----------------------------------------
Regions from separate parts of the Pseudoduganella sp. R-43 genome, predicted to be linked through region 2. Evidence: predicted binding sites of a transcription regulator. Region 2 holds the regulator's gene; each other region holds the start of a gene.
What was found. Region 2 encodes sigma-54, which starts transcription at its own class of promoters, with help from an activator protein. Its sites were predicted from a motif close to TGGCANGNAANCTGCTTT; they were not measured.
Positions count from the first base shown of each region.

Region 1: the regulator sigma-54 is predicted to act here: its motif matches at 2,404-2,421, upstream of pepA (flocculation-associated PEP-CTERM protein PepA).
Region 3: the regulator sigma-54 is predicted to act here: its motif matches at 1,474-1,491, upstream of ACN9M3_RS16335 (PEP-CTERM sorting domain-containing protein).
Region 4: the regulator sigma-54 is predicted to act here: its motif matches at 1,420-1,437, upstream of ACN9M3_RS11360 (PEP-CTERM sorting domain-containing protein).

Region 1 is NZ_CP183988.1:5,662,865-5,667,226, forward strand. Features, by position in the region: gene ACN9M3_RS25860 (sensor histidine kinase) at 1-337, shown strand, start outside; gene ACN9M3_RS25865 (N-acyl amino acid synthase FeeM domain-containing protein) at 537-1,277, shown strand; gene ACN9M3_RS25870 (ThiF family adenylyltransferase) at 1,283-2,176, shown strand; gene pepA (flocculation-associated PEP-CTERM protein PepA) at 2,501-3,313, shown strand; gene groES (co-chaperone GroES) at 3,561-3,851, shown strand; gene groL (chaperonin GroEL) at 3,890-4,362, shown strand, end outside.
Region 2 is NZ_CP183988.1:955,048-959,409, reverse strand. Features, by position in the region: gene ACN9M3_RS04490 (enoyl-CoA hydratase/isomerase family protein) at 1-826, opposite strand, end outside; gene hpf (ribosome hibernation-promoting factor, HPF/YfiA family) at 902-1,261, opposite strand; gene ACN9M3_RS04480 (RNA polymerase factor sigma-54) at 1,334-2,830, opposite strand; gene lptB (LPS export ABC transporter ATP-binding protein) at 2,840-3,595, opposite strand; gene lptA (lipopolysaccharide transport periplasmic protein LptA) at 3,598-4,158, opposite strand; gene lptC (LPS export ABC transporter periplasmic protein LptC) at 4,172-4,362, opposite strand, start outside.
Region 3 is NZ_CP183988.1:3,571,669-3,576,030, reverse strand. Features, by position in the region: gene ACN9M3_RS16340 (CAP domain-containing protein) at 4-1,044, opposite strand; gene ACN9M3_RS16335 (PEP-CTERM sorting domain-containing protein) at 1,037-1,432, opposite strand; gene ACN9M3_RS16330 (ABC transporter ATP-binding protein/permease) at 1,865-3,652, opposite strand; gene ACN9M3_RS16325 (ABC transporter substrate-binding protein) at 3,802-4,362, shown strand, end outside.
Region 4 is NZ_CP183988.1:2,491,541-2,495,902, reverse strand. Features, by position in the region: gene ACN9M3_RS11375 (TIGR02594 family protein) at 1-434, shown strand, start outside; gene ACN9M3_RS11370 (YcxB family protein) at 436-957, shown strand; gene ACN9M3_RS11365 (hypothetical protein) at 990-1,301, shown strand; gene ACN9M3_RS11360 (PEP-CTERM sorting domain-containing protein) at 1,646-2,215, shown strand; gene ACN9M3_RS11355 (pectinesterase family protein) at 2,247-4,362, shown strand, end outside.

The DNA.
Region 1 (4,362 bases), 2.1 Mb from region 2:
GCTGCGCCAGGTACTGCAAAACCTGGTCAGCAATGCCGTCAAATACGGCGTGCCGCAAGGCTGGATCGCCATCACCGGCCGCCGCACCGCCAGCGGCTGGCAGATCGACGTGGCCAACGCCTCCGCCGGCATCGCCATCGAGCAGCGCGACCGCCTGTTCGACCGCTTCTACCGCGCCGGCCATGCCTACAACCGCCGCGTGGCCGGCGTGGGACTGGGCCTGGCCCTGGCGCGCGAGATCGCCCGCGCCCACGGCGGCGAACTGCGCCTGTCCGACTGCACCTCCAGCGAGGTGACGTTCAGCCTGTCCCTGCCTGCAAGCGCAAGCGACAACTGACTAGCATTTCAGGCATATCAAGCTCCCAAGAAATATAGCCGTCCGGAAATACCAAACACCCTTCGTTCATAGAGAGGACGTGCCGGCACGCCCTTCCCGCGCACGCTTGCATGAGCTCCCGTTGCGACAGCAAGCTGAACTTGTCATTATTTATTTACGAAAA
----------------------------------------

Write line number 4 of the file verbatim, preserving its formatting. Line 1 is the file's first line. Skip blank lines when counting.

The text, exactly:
Region 1: the regulator sigma-54 is predicted to act here: its motif matches at 2,404-2,421, upstream of pepA (flocculation-associated PEP-CTERM protein PepA).